Most of the Woodland Scenics 'grasses' are actually finely ground foam, so I don't see why you couldn't get some from an old car seat or something like that, dye it and then finely grind it. Also, back before Woodland Scenics, guys would take sawdust, sift it to various grades, dye it, and use it for ground cover. My idea for the taller grass would also work for shorter grass as well by 'burying' the dyed bristles deeper into the scene base.

Of note on the driveway....you want to use sandpaper as you already have it. While I can agree with that thought, might I suggest some of the wall stucco or seal filling/spotting/glazing putties from a home improvement store? These can be dyed as well, and will give a very convincing texture and can be made to resemble anything from concrete to gravel depending on how you treat it when you are laying it down. Plaster will work just as well. For dyes and stains, the sky is the limit on what you can use and with the plaster/putty route, you can get a pre-color by dying it before you lay it down....making later detailing a little easier. Can you tell I used to do model Railroading? :)

Jim; no problem, we are all here to help one another out and if I have some info that will help I will share it. My modeling skills may not be top-notch, but I have been around/into enough different aspects to have picked up some useful info somewhere along the way!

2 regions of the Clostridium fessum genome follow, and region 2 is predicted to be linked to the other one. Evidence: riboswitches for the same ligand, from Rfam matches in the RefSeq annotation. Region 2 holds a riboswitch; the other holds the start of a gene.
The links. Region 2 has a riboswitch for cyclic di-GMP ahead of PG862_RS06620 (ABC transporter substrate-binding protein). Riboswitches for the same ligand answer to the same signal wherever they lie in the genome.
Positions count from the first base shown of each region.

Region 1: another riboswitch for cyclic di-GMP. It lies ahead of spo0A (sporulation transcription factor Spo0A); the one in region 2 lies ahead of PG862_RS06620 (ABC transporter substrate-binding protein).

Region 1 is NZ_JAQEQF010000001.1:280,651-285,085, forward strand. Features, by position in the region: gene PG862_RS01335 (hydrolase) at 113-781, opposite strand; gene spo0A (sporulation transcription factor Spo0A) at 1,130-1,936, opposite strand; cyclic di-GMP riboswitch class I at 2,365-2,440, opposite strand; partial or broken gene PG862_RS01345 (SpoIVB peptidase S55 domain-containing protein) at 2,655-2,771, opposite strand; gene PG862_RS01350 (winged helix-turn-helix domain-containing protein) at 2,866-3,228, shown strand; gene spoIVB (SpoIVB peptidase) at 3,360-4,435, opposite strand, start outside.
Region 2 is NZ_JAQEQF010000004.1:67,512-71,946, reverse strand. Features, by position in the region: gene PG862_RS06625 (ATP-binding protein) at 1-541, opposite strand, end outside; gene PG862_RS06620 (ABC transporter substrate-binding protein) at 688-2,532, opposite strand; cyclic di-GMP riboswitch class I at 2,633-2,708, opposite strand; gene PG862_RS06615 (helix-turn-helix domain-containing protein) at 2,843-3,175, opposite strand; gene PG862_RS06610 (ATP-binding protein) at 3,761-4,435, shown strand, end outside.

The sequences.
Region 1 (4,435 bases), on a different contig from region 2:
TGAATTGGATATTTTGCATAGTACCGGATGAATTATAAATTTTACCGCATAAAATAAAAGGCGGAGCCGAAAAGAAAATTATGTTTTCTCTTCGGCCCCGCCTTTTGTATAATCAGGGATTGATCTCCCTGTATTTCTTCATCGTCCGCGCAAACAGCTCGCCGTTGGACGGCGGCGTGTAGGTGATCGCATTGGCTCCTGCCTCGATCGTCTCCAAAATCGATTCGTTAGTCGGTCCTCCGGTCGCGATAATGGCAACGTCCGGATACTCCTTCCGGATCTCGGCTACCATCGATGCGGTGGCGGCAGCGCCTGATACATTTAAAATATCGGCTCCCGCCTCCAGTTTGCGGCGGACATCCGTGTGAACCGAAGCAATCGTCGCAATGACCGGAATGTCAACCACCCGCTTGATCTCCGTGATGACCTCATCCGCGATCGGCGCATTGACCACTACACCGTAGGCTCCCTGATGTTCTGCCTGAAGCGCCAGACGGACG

#9 crazyjim

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Posted 12 June 2010 - 09:01 AM

Yo Fuel Injected - go to Woodland Scenics website and check the dealers. I didn't count them, but there are probably 12 or so dealers in Australia taht carry the stuff.

#10 Fuel Injected

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Posted 12 June 2010 - 05:29 PM

Thanks to guy latest replys...
im new to dioramas i didnt thing this much thought went into it all but, i under stand realistic is better thanks guys. ill check out ur ideas.

Keep posting

Cheers

#11 whale392

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Posted 13 June 2010 - 03:47 AM

Also something to think about; different areas of the world (and countries of it) use different stuff and have drastically different soil compositions. If you want to replicate a specific area, getting rear dirt from that area and using it in your diorama will lend a great deal of credible 'place' to it. Also, civil engineers do things differently in certain areas, so looking at how the real drive is layed out will also help add credibility of the scene.

#12 coopdad

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Posted 13 June 2010 - 04:04 AM

Gray sandpaper is what I used... splattered with flat black (and some white) using a toothbrush. Plus a few other "clues" for pavement (burn outs and pit marks). Really easy and quick to get realistic results.
Posted Image

Let me know if you want me to get some pix of it without the car.
John

#13 whale392

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Posted 13 June 2010 - 10:11 AM

^^^ Looks good John ^^^

#14 wilderness1989

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Posted 16 June 2013 - 02:05 AM

THANKS THERE ARE SOME GREAT IDEAS HERE.



#15 Mercman

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Posted 16 June 2013 - 05:37 AM

If you do decide to use real dirt here's a tip for you. BAKE IT first. By this I mean get a old pan cake pan, or a cheap aluminum roaster pan, and put your dirt in it. Put it in the oven at 325 degrees for 1/2 hour, then remove, and let it cool. This will kill off anything nasty hiding in it. Also do this with sand.

After its cooled run it through a sieve/ strainer to get the bigger pieces out.If you have a dollar store or the equivalent of such, just buy a cheap one. Put the contents into a container, and mark it as fine, coarse or what ever size it is.